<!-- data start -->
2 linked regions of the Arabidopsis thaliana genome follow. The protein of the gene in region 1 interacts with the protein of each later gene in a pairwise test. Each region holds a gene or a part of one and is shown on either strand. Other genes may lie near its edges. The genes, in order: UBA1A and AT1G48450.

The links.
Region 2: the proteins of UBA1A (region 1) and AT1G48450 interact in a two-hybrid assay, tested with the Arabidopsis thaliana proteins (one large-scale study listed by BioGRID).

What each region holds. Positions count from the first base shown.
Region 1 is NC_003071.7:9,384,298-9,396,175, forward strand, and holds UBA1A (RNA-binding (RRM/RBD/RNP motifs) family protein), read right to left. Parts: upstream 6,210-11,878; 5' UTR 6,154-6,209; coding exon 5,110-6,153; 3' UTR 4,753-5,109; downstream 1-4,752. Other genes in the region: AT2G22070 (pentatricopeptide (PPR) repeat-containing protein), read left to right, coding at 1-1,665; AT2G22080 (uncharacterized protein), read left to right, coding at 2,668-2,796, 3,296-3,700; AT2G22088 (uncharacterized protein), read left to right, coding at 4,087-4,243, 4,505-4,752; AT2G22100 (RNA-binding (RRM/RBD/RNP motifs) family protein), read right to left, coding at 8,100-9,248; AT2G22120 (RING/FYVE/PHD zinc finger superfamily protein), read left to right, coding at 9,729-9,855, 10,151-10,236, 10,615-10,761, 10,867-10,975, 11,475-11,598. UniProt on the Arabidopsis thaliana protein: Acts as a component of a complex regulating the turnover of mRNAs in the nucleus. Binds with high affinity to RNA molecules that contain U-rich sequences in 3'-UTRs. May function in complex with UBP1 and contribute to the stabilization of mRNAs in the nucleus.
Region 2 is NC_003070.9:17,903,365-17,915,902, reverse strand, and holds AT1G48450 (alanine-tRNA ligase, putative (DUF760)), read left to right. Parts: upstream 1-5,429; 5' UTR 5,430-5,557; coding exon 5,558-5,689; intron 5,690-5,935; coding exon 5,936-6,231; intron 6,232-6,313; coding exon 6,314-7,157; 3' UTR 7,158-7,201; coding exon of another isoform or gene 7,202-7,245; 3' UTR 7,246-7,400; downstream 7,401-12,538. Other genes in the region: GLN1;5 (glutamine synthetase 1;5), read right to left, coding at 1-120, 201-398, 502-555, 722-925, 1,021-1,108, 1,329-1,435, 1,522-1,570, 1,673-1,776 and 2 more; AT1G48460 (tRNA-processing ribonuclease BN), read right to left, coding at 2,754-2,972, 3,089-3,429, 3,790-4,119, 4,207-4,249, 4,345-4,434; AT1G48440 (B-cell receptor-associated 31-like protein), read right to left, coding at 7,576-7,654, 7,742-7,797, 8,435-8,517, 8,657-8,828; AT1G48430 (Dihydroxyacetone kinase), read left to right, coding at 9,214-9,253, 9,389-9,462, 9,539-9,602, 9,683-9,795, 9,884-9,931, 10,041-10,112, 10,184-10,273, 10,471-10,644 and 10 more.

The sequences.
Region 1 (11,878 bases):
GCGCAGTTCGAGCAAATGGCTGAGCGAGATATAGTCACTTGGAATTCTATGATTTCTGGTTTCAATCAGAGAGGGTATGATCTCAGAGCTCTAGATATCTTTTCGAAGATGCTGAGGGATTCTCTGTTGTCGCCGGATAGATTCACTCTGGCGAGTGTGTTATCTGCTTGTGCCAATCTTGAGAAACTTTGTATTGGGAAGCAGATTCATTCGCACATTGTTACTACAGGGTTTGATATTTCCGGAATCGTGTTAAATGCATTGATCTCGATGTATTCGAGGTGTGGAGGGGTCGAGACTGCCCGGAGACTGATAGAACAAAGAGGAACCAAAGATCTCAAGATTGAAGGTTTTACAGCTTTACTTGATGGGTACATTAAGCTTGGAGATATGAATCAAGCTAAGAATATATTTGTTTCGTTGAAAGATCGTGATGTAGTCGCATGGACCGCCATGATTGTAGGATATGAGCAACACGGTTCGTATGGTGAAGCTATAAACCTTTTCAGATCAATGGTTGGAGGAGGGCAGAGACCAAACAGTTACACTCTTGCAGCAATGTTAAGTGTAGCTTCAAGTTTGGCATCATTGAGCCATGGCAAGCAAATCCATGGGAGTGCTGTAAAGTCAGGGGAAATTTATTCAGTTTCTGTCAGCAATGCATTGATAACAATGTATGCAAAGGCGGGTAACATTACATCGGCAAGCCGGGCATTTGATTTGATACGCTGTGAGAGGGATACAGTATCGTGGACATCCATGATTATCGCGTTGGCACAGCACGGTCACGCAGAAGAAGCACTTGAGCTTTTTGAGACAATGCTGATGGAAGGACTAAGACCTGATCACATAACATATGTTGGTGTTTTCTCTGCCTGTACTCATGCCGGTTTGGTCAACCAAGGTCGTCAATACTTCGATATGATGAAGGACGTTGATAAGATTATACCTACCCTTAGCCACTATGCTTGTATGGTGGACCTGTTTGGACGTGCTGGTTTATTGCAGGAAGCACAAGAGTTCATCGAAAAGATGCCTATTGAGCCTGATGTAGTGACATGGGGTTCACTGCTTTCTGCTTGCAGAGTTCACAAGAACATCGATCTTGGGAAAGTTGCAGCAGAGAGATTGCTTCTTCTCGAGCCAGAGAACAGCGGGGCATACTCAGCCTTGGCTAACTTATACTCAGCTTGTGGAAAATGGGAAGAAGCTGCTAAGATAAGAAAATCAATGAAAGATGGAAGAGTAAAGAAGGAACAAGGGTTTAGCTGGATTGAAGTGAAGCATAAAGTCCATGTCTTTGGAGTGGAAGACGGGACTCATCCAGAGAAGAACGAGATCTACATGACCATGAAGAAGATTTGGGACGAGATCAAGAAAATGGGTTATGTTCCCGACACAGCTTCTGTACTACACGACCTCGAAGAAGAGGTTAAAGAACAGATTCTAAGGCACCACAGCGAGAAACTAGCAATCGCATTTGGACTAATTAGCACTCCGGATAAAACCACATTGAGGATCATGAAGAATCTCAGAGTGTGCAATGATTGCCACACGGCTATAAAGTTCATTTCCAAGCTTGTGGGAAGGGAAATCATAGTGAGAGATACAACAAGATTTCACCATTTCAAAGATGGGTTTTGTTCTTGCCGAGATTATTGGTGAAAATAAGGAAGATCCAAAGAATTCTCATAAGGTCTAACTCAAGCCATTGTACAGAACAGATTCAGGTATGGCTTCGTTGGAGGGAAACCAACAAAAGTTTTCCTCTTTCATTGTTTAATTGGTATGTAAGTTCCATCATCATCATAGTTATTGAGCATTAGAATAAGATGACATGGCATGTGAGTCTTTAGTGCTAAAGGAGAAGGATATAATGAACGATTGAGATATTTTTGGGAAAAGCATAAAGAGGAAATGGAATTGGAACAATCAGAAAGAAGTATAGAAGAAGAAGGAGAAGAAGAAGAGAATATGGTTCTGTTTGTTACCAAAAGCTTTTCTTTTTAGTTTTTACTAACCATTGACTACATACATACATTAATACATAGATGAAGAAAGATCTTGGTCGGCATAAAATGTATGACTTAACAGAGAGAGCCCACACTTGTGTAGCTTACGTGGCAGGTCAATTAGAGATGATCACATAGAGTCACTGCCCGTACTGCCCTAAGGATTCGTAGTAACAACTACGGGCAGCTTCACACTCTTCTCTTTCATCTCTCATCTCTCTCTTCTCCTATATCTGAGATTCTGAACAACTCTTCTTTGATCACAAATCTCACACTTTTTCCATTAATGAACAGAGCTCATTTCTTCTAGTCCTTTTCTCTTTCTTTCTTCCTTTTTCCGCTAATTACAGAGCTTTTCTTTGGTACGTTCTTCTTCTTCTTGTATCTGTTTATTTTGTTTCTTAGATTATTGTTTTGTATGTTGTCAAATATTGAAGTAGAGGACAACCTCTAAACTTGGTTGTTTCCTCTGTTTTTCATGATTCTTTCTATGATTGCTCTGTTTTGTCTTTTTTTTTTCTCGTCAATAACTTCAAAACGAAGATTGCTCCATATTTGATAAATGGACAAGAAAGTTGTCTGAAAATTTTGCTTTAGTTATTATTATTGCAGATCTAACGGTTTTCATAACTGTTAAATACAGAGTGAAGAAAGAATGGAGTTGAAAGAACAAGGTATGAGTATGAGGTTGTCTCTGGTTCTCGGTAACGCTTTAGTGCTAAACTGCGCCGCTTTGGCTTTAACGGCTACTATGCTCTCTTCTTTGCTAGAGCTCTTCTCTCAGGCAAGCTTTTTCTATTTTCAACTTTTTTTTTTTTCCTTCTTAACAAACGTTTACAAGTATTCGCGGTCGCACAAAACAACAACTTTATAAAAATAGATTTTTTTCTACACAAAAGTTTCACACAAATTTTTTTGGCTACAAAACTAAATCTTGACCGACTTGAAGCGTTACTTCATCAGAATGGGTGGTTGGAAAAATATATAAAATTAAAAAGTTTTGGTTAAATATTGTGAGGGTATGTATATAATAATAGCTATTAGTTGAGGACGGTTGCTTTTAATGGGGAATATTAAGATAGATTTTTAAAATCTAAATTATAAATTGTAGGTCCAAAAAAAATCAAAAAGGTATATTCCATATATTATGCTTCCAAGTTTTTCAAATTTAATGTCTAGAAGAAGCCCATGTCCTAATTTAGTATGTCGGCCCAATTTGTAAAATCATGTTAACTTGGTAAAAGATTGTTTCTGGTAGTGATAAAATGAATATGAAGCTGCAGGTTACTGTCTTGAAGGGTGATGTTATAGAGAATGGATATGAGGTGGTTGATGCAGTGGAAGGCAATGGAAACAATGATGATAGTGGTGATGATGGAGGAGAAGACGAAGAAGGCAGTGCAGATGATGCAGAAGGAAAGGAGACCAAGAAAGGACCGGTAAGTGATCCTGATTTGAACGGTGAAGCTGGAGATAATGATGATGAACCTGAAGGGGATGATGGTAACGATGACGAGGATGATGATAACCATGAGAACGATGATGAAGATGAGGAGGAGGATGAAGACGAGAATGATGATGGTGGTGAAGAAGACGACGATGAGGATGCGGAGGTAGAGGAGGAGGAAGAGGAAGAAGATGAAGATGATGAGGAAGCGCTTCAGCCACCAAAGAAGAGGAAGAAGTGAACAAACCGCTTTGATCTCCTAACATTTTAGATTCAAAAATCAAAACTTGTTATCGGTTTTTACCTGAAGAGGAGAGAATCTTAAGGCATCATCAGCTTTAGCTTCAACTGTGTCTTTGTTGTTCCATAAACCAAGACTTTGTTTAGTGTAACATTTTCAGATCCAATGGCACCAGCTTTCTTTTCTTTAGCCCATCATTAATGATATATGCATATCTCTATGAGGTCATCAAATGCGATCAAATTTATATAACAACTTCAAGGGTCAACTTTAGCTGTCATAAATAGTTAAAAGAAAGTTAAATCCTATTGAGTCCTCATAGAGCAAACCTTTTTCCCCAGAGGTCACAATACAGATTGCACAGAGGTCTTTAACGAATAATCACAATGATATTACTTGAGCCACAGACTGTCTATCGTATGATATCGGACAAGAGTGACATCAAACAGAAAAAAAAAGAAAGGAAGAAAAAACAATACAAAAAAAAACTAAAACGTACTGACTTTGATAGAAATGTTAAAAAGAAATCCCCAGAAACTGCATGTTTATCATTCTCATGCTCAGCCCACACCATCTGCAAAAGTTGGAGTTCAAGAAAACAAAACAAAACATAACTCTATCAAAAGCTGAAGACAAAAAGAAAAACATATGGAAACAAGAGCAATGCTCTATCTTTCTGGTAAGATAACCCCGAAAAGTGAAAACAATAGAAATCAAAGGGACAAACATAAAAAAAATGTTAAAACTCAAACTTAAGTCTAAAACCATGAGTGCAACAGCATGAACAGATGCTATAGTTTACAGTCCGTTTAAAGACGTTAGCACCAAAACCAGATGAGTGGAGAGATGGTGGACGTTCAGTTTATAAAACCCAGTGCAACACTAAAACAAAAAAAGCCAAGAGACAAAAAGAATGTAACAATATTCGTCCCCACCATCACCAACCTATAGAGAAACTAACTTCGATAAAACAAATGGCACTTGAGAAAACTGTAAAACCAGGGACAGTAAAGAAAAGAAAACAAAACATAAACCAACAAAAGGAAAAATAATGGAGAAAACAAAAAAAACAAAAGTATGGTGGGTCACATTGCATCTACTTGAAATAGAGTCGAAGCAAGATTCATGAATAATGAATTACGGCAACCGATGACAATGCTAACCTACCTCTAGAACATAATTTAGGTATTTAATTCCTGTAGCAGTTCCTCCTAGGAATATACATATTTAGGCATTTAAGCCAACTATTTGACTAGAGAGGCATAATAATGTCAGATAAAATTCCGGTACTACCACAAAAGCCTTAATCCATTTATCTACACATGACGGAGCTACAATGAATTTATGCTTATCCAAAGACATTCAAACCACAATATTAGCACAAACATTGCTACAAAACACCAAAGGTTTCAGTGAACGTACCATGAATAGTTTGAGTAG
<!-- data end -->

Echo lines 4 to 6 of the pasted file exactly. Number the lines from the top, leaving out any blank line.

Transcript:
What each region holds. Positions count from the first base shown.
Region 1 is NC_003071.7:9,384,298-9,396,175, forward strand, and holds UBA1A (RNA-binding (RRM/RBD/RNP motifs) family protein), read right to left. Parts: upstream 6,210-11,878; 5' UTR 6,154-6,209; coding exon 5,110-6,153; 3' UTR 4,753-5,109; downstream 1-4,752. Other genes in the region: AT2G22070 (pentatricopeptide (PPR) repeat-containing protein), read left to right, coding at 1-1,665; AT2G22080 (uncharacterized protein), read left to right, coding at 2,668-2,796, 3,296-3,700; AT2G22088 (uncharacterized protein), read left to right, coding at 4,087-4,243, 4,505-4,752; AT2G22100 (RNA-binding (RRM/RBD/RNP motifs) family protein), read right to left, coding at 8,100-9,248; AT2G22120 (RING/FYVE/PHD zinc finger superfamily protein), read left to right, coding at 9,729-9,855, 10,151-10,236, 10,615-10,761, 10,867-10,975, 11,475-11,598. UniProt on the Arabidopsis thaliana protein: Acts as a component of a complex regulating the turnover of mRNAs in the nucleus. Binds with high affinity to RNA molecules that contain U-rich sequences in 3'-UTRs. May function in complex with UBP1 and contribute to the stabilization of mRNAs in the nucleus.
Region 2 is NC_003070.9:17,903,365-17,915,902, reverse strand, and holds AT1G48450 (alanine-tRNA ligase, putative (DUF760)), read left to right. Parts: upstream 1-5,429; 5' UTR 5,430-5,557; coding exon 5,558-5,689; intron 5,690-5,935; coding exon 5,936-6,231; intron 6,232-6,313; coding exon 6,314-7,157; 3' UTR 7,158-7,201; coding exon of another isoform or gene 7,202-7,245; 3' UTR 7,246-7,400; downstream 7,401-12,538. Other genes in the region: GLN1;5 (glutamine synthetase 1;5), read right to left, coding at 1-120, 201-398, 502-555, 722-925, 1,021-1,108, 1,329-1,435, 1,522-1,570, 1,673-1,776 and 2 more; AT1G48460 (tRNA-processing ribonuclease BN), read right to left, coding at 2,754-2,972, 3,089-3,429, 3,790-4,119, 4,207-4,249, 4,345-4,434; AT1G48440 (B-cell receptor-associated 31-like protein), read right to left, coding at 7,576-7,654, 7,742-7,797, 8,435-8,517, 8,657-8,828; AT1G48430 (Dihydroxyacetone kinase), read left to right, coding at 9,214-9,253, 9,389-9,462, 9,539-9,602, 9,683-9,795, 9,884-9,931, 10,041-10,112, 10,184-10,273, 10,471-10,644 and 10 more.